While regulations have been placed by mobile platforms, banks, and governments on the purchase and transfer of cryptocurrency, the Kin Foundation board recently approved the adoption of major crypto payment processors Simplex and Wyre into the Kin ecosystem, which suggests that licensing and approvals are in place to permit credit card purchases of Kin, even in the U.S., though likely with limitations.
It was previously intimated that the fiat gateways would be available as modules that could be integrated into any existing Kin-enabled app, which would simplify the experience for users (not requiring them to download a secondary app to manage their Kin). It is unclear what features Code might uniquely provide for the ecosystem beyond app-to-app transfer and more advanced wallet management.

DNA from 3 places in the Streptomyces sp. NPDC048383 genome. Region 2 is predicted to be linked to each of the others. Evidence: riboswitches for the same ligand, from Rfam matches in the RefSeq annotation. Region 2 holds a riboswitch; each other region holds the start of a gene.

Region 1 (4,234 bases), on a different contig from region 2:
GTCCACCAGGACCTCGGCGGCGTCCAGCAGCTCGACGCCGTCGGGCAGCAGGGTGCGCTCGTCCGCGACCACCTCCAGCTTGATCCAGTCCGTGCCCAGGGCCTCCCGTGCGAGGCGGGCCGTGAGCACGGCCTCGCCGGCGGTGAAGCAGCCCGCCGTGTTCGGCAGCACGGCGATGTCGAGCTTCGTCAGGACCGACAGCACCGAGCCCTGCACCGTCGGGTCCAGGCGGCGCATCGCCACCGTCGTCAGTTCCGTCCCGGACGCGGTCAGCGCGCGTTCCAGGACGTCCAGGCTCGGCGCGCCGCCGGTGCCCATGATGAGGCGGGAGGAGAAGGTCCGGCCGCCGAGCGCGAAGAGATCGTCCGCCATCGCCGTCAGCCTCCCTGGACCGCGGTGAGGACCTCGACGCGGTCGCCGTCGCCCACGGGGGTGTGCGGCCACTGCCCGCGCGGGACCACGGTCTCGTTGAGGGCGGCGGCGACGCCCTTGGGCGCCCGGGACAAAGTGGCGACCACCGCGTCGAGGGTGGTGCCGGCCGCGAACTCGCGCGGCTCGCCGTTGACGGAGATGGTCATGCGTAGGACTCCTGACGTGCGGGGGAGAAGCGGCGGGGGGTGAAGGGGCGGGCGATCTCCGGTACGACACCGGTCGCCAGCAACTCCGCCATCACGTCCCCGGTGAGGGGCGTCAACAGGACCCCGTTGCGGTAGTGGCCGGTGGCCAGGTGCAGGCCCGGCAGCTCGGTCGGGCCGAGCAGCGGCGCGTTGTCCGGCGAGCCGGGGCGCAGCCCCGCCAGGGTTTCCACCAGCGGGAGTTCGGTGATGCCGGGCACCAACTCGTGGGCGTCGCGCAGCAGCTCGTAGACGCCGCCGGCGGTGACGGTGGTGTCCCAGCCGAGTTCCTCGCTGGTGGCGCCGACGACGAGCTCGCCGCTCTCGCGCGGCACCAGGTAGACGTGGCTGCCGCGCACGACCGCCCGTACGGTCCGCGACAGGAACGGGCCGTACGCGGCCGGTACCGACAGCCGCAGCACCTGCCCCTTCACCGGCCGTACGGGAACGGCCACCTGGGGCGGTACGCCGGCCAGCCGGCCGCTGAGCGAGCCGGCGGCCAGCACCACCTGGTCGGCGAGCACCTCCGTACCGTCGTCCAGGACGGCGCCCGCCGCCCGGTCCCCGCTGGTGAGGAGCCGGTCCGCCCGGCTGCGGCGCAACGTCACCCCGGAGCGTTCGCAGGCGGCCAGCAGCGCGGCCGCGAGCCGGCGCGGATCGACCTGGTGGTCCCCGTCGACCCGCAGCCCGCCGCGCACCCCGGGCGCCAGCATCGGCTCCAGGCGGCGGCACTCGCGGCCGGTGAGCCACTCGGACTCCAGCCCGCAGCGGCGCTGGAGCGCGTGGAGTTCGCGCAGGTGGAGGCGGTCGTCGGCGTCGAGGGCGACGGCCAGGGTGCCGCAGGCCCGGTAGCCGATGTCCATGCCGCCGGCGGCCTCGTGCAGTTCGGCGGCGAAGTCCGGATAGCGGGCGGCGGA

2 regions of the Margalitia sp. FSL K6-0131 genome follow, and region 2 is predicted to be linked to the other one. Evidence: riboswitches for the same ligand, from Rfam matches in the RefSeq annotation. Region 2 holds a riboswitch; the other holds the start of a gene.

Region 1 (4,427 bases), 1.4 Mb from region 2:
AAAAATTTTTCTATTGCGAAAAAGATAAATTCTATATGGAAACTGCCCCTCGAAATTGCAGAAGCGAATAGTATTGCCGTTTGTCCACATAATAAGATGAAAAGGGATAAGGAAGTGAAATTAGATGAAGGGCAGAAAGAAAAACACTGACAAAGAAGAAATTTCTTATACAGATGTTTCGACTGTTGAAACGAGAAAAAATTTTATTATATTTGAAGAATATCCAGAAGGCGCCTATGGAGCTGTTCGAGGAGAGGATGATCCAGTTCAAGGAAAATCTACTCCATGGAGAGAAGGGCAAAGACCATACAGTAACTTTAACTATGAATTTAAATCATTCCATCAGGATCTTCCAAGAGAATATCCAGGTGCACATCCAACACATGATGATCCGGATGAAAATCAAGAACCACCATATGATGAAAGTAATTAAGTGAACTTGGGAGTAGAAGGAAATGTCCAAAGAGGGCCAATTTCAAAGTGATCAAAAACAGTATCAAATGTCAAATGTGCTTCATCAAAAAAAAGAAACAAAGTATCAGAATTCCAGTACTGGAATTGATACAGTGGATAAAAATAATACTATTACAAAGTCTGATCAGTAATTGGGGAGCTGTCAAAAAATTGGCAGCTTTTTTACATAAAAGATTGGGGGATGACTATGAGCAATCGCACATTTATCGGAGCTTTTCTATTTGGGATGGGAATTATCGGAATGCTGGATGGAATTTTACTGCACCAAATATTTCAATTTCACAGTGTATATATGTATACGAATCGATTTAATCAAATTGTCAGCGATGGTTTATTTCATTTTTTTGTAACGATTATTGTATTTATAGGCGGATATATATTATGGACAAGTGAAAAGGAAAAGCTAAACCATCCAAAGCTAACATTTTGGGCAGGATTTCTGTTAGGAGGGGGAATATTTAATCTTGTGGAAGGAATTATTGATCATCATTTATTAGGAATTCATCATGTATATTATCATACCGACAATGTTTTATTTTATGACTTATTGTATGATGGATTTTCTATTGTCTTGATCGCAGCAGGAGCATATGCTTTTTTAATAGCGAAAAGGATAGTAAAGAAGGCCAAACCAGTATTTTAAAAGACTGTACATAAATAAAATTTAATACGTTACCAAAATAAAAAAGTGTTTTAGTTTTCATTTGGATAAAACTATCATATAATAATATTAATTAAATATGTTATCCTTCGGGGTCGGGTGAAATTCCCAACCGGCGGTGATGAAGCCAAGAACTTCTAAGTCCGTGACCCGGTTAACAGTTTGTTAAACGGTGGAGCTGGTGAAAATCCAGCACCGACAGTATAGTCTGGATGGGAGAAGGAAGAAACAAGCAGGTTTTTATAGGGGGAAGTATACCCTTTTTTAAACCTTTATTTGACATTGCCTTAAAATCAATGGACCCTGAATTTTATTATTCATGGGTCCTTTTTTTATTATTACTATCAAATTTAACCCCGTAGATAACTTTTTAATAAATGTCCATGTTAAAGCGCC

Lastly, there’s the question of when major cryptocurrency exchanges will finally list Kin for trading. It’s a question well known to the investor community, as it’s one that’s been asked ad nauseam since the days leading up to the public sale of Kin all the way back in 2017. We know from conversations had long ago, and the text of depositions given during the SEC inquiry, perhaps the most frustrating consequence of said inquiry- that several reputable exchanges have been interested in listing Kin for trading since day one, but felt either unable or unwilling after conference with their legal team. Fortunately, Kin now finds itself with those blockers eliminated, and we can expect to see reputable and well known exchanges ready to trade Kin soon, though likely following the move to the Solana blockchain.